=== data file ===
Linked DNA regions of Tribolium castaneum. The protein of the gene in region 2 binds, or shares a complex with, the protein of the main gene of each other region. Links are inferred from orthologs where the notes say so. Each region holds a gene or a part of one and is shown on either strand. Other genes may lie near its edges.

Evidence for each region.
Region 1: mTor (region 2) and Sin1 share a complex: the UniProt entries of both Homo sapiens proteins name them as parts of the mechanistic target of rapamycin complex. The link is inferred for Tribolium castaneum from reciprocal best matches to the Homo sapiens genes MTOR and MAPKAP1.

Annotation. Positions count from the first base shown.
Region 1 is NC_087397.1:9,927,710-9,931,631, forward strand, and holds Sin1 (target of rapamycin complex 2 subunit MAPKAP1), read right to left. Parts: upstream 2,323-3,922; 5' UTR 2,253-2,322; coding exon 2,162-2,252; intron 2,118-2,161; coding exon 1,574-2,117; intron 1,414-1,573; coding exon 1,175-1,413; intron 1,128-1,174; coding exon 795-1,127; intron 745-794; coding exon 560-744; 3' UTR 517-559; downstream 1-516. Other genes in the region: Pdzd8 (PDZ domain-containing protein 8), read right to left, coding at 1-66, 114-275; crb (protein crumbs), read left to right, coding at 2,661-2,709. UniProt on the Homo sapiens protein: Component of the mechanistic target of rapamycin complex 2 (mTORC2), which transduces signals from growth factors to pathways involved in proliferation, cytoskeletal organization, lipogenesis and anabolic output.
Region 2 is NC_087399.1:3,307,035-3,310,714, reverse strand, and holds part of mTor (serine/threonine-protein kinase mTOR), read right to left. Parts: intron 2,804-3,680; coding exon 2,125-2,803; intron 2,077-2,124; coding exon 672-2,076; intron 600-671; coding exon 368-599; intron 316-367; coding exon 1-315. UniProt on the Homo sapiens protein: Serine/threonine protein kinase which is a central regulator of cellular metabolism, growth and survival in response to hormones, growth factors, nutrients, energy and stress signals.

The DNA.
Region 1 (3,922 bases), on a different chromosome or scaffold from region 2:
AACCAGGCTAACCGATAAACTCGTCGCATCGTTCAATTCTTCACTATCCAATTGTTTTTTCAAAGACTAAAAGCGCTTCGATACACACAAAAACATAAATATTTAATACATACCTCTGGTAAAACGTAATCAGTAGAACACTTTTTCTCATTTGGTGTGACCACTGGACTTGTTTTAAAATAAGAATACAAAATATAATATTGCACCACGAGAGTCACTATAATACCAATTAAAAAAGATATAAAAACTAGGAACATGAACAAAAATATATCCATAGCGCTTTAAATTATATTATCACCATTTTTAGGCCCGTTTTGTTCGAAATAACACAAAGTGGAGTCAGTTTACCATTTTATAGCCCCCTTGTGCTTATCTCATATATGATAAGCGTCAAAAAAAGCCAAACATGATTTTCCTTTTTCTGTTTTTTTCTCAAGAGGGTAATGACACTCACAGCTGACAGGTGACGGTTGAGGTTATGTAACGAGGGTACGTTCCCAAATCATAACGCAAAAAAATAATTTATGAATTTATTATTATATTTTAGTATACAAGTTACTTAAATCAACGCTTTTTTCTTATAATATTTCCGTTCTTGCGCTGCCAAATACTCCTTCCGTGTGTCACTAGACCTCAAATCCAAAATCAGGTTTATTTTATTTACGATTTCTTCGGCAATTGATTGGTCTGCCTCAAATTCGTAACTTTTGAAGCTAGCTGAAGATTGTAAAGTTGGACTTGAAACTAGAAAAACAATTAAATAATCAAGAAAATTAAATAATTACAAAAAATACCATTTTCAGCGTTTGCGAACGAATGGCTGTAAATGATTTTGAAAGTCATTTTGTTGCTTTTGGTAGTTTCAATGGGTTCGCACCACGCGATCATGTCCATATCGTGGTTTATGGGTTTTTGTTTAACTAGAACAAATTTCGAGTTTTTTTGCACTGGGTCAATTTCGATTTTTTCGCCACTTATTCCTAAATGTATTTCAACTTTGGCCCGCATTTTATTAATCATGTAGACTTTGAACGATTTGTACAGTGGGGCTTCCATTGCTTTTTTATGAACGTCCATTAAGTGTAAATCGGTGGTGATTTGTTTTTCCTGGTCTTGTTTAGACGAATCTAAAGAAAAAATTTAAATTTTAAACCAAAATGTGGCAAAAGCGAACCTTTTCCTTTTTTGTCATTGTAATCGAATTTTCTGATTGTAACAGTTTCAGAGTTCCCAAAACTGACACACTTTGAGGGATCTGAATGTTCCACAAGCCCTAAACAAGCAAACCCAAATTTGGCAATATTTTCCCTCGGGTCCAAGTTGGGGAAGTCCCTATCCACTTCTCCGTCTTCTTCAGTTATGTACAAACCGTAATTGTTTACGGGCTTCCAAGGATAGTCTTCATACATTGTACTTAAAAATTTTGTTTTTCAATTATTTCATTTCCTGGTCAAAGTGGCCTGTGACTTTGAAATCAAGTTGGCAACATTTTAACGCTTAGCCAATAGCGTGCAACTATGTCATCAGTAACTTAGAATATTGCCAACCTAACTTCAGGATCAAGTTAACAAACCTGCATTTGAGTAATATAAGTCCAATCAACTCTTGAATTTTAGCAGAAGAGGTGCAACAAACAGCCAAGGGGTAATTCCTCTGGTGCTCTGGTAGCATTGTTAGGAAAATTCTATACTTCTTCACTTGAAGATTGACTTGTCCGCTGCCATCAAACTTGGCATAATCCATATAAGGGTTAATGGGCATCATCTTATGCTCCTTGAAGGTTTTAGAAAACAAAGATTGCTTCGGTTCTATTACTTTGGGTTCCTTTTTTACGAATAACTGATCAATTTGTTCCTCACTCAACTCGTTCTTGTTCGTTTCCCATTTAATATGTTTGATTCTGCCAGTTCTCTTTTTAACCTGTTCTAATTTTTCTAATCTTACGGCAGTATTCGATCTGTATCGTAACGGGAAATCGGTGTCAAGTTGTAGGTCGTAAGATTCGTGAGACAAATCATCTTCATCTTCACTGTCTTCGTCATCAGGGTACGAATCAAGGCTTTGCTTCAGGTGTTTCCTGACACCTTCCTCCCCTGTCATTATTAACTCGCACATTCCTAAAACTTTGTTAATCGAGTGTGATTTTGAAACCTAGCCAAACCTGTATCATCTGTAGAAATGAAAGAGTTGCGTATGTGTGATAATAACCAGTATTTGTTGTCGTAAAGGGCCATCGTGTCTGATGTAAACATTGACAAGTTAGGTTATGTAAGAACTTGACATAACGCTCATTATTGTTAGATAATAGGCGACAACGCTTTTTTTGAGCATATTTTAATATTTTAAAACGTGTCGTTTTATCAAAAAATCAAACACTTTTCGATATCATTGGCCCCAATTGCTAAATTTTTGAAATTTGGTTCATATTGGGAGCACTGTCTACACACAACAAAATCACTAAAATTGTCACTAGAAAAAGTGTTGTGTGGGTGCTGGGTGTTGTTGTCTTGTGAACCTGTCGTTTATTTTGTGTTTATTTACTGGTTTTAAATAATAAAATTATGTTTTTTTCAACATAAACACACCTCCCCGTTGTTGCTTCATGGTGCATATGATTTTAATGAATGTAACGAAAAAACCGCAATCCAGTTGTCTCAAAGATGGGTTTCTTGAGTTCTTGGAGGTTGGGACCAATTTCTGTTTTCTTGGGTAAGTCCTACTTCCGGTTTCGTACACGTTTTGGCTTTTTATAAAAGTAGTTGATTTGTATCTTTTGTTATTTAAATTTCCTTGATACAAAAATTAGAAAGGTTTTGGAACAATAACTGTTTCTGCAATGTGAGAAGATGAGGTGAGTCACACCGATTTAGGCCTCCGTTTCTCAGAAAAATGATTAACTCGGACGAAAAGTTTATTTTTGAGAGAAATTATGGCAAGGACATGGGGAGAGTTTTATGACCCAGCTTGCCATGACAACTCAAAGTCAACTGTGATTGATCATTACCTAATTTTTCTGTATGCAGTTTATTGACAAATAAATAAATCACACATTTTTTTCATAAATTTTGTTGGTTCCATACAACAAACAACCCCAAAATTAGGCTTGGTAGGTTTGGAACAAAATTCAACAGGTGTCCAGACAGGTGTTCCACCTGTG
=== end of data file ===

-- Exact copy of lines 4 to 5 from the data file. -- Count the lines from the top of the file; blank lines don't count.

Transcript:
Annotation. Positions count from the first base shown.
Region 1 is NC_087397.1:9,927,710-9,931,631, forward strand, and holds Sin1 (target of rapamycin complex 2 subunit MAPKAP1), read right to left. Parts: upstream 2,323-3,922; 5' UTR 2,253-2,322; coding exon 2,162-2,252; intron 2,118-2,161; coding exon 1,574-2,117; intron 1,414-1,573; coding exon 1,175-1,413; intron 1,128-1,174; coding exon 795-1,127; intron 745-794; coding exon 560-744; 3' UTR 517-559; downstream 1-516. Other genes in the region: Pdzd8 (PDZ domain-containing protein 8), read right to left, coding at 1-66, 114-275; crb (protein crumbs), read left to right, coding at 2,661-2,709. UniProt on the Homo sapiens protein: Component of the mechanistic target of rapamycin complex 2 (mTORC2), which transduces signals from growth factors to pathways involved in proliferation, cytoskeletal organization, lipogenesis and anabolic output.